In Defense of Poker Hand Charts
Grinderschool Free Poker Strategy Articles
Jeff "CodeRedRulez" Lipsey
Jeff "CodeRedRulez" Lipsey has been an instructor and administrator on Grinderschool.com since 2008.
For many players, the idea of playing from a hand chart is laughable, if not deplorable. In their minds a hand chart signifies a weak, rigid game that has tons of leaks. Sometimes they are right, but I want to discuss the other side of the argument.
Correctly, these players think that a hand chart promotes a tight, structured preflop game. Hand charts are meant to prevent the small leaks that turn into big ones--postflop leaks. Several awkward marginal postflop leaks can be solved just by playing correctly preflop.
Many players just dont know what types of hands to open raise or isolate with. They will call raises with hands that should have been either bluffed or folded preflop and they will try to make up for these leaks by over playing postflop.
A solid hand chart will do more for you than several hours of coaching at the start of your career. It is a tangible item that can be referenced whenever you like and is completely legal at the poker tables. Additionally, a solid hand chart will provide you with the core fundamentals and allow you to begin to understand 'why' you need to raise and not just what.
Finally, a hand chart will instill confidence that you are indeed playing optimally. Simply knowing that you are making a statistically correct play because the play is on the hand chart is a good first start to playing the most optimally in other facets of your game as well. When you and the hand chart disagree, ask your friends and ask on the forums why the deviation exists. Based on the responses, you will either change the chart or change your mind; both options are perfectly acceptable because either way, you are becoming a better player.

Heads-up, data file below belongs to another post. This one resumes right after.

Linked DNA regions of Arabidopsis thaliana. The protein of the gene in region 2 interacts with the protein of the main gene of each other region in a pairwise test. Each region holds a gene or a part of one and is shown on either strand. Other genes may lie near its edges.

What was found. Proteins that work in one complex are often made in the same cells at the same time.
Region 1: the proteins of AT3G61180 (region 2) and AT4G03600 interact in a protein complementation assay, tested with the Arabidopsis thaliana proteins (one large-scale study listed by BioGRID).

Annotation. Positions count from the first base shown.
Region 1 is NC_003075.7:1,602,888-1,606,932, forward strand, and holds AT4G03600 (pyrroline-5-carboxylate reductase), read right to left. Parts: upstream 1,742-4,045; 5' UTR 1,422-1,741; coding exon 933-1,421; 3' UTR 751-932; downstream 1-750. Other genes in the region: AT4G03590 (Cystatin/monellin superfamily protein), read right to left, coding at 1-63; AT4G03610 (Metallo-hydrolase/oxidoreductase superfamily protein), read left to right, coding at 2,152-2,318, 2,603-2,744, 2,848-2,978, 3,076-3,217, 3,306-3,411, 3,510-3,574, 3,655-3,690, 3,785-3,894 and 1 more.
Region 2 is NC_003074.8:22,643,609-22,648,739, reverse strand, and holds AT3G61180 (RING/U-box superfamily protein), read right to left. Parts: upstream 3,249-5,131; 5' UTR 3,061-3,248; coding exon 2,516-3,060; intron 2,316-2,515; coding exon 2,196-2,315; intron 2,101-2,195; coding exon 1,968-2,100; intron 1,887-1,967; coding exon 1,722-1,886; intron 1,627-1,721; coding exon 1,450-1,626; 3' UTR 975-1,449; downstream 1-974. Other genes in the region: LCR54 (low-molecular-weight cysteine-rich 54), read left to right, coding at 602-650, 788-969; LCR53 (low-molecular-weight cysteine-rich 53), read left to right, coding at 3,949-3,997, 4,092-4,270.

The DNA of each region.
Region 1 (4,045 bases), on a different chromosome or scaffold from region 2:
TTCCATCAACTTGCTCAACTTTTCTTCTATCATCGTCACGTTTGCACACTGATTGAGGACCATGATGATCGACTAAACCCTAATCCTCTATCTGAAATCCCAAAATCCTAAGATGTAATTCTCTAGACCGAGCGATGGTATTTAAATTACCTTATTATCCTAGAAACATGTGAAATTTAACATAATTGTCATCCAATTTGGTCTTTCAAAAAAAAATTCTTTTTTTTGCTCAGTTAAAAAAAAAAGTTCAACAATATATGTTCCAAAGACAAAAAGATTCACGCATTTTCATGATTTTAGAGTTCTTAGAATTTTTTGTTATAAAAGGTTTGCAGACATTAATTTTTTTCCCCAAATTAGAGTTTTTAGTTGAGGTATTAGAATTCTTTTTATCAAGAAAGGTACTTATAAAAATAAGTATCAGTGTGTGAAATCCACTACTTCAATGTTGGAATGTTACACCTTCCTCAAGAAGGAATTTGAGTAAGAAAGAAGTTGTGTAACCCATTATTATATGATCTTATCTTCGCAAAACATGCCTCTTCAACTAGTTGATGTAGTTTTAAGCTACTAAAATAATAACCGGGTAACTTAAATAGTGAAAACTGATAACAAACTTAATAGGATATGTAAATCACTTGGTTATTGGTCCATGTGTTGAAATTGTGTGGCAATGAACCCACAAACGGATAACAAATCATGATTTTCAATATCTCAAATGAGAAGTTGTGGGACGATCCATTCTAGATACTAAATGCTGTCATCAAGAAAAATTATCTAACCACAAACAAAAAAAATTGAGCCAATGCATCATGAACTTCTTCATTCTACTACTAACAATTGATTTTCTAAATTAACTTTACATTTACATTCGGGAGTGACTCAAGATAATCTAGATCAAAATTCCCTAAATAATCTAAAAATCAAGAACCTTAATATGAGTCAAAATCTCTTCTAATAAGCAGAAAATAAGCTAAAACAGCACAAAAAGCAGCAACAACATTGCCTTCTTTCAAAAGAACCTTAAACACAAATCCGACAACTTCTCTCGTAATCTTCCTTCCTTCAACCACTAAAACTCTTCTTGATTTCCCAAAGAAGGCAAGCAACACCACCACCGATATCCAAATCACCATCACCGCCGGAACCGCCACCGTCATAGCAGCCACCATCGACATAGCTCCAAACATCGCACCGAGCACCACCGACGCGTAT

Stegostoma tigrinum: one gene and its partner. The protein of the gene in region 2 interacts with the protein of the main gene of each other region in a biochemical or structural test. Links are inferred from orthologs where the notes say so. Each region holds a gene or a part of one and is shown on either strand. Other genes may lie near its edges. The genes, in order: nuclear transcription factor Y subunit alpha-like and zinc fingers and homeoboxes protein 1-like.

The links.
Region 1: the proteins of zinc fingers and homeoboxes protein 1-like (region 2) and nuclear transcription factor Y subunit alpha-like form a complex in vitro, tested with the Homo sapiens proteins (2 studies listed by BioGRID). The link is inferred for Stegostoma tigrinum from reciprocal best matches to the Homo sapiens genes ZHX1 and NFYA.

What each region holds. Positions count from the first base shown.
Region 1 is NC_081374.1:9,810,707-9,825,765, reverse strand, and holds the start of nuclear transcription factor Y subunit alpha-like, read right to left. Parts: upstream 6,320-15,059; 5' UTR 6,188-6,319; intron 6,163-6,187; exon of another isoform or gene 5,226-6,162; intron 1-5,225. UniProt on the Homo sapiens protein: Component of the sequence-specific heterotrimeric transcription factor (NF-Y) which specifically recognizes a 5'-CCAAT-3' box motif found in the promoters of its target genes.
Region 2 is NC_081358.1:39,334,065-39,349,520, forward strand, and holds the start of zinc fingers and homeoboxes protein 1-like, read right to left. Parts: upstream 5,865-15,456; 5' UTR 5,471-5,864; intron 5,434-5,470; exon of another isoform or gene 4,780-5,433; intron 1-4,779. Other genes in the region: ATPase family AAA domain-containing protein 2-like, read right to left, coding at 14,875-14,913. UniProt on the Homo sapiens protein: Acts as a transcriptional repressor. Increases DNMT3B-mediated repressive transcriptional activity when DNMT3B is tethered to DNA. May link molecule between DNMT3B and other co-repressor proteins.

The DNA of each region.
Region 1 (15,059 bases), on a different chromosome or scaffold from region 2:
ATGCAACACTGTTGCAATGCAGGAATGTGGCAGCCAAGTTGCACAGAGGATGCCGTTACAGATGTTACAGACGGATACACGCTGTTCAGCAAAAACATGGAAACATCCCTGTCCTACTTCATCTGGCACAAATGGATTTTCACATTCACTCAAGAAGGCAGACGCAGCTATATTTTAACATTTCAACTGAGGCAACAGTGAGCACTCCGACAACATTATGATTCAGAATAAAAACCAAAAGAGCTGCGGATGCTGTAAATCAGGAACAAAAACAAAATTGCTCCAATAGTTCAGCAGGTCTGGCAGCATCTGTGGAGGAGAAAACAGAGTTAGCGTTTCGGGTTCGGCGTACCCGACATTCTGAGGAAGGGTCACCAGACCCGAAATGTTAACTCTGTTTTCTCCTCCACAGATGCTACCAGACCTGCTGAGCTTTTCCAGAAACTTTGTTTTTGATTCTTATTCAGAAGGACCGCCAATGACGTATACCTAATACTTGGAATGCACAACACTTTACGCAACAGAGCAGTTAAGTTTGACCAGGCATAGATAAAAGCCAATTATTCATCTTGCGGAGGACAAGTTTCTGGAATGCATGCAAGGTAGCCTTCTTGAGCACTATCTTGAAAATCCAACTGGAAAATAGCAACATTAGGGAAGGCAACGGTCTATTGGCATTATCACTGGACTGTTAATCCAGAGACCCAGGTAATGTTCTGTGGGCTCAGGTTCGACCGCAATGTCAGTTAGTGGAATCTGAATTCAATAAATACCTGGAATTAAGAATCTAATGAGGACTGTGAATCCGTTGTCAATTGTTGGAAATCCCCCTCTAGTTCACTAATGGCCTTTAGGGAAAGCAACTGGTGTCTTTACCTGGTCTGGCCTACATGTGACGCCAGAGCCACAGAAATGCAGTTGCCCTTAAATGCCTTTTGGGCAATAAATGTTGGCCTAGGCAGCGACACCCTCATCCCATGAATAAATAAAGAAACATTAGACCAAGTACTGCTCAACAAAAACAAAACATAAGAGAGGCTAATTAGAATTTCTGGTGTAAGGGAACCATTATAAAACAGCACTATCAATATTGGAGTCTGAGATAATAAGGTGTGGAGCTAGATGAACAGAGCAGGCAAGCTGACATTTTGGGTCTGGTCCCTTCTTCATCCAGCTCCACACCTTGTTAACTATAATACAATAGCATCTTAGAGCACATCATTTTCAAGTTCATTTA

As a Grinderschool subscriber, you have access to several hand charts already. Some charts are more basic than others and most of them come from videos. If I give you a free hand chart right now for both 6 max and full ring, it will likely give you some help if you lack in the preflop confidence.
I think the best and most profitable way to learn is create your own hand chart, from your own research with your own customization. When you are finished, post it on the Grinderschool forums and see what other people think. I guarantee you will generate a quality discussion and will most certainly edit your hand chart after you have read all the suggestions. Then with your customized, optimal hand chart ready to go, you are ready to crush preflop like no other player at your stake.
Or, you can go the route of every other poor, weak tight player: Google "poker hand chart" and see the hundreds of different options you have to choose from. Which do you choose? What makes the top ranked hand chart better than #3 or #13? These hand charts will do nothing for you in the long run, not unless you can ask the author why he made that specific decision.
In conclusion, if you think you would benefit from a hand chart, then by all means use one... two or even three!. You could use one for your normal game, one for isolating, and another one just for 3-betting. Whatever you do, be smart and create your own; it will be the best hand chart you could ever have--because you made it.